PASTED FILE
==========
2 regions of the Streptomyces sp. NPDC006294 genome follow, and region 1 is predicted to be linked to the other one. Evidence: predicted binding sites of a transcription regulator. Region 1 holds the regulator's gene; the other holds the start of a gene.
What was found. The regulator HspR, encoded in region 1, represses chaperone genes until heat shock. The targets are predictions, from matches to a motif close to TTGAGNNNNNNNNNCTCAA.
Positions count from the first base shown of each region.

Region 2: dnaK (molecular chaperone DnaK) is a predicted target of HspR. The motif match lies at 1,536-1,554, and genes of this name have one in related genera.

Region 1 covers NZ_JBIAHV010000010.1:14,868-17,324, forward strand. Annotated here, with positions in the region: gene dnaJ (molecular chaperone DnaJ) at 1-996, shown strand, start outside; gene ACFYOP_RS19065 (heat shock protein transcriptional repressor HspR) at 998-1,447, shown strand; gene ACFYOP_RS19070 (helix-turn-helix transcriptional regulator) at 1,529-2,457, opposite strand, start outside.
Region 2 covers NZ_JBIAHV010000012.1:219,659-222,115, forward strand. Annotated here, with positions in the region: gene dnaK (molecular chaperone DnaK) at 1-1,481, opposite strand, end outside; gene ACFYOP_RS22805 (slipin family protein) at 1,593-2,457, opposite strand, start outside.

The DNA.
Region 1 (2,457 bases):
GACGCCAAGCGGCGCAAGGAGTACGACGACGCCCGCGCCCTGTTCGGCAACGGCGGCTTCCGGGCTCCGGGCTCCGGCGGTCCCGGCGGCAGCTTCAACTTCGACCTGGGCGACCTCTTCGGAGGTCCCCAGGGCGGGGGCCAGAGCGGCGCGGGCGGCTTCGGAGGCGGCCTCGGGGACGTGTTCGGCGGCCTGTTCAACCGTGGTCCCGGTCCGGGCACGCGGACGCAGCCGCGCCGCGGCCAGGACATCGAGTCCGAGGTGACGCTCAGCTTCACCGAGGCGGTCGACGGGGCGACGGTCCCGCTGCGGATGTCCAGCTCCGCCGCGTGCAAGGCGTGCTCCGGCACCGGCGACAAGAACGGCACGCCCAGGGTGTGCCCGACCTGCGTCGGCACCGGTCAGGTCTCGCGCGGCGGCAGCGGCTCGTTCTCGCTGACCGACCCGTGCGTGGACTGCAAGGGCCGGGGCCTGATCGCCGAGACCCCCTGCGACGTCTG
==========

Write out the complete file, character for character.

2 regions of the Streptomyces sp. NPDC006294 genome follow, and region 1 is predicted to be linked to the other one. Evidence: predicted binding sites of a transcription regulator. Region 1 holds the regulator's gene; the other holds the start of a gene.
What was found. The regulator HspR, encoded in region 1, represses chaperone genes until heat shock. The targets are predictions, from matches to a motif close to TTGAGNNNNNNNNNCTCAA.
Positions count from the first base shown of each region.

Region 2: dnaK (molecular chaperone DnaK) is a predicted target of HspR. The motif match lies at 1,536-1,554, and genes of this name have one in related genera.

Region 1 covers NZ_JBIAHV010000010.1:14,868-17,324, forward strand. Annotated here, with positions in the region: gene dnaJ (molecular chaperone DnaJ) at 1-996, shown strand, start outside; gene ACFYOP_RS19065 (heat shock protein transcriptional repressor HspR) at 998-1,447, shown strand; gene ACFYOP_RS19070 (helix-turn-helix transcriptional regulator) at 1,529-2,457, opposite strand, start outside.
Region 2 covers NZ_JBIAHV010000012.1:219,659-222,115, forward strand. Annotated here, with positions in the region: gene dnaK (molecular chaperone DnaK) at 1-1,481, opposite strand, end outside; gene ACFYOP_RS22805 (slipin family protein) at 1,593-2,457, opposite strand, start outside.

The DNA.
Region 1 (2,457 bases):
GACGCCAAGCGGCGCAAGGAGTACGACGACGCCCGCGCCCTGTTCGGCAACGGCGGCTTCCGGGCTCCGGGCTCCGGCGGTCCCGGCGGCAGCTTCAACTTCGACCTGGGCGACCTCTTCGGAGGTCCCCAGGGCGGGGGCCAGAGCGGCGCGGGCGGCTTCGGAGGCGGCCTCGGGGACGTGTTCGGCGGCCTGTTCAACCGTGGTCCCGGTCCGGGCACGCGGACGCAGCCGCGCCGCGGCCAGGACATCGAGTCCGAGGTGACGCTCAGCTTCACCGAGGCGGTCGACGGGGCGACGGTCCCGCTGCGGATGTCCAGCTCCGCCGCGTGCAAGGCGTGCTCCGGCACCGGCGACAAGAACGGCACGCCCAGGGTGTGCCCGACCTGCGTCGGCACCGGTCAGGTCTCGCGCGGCGGCAGCGGCTCGTTCTCGCTGACCGACCCGTGCGTGGACTGCAAGGGCCGGGGCCTGATCGCCGAGACCCCCTGCGACGTCTG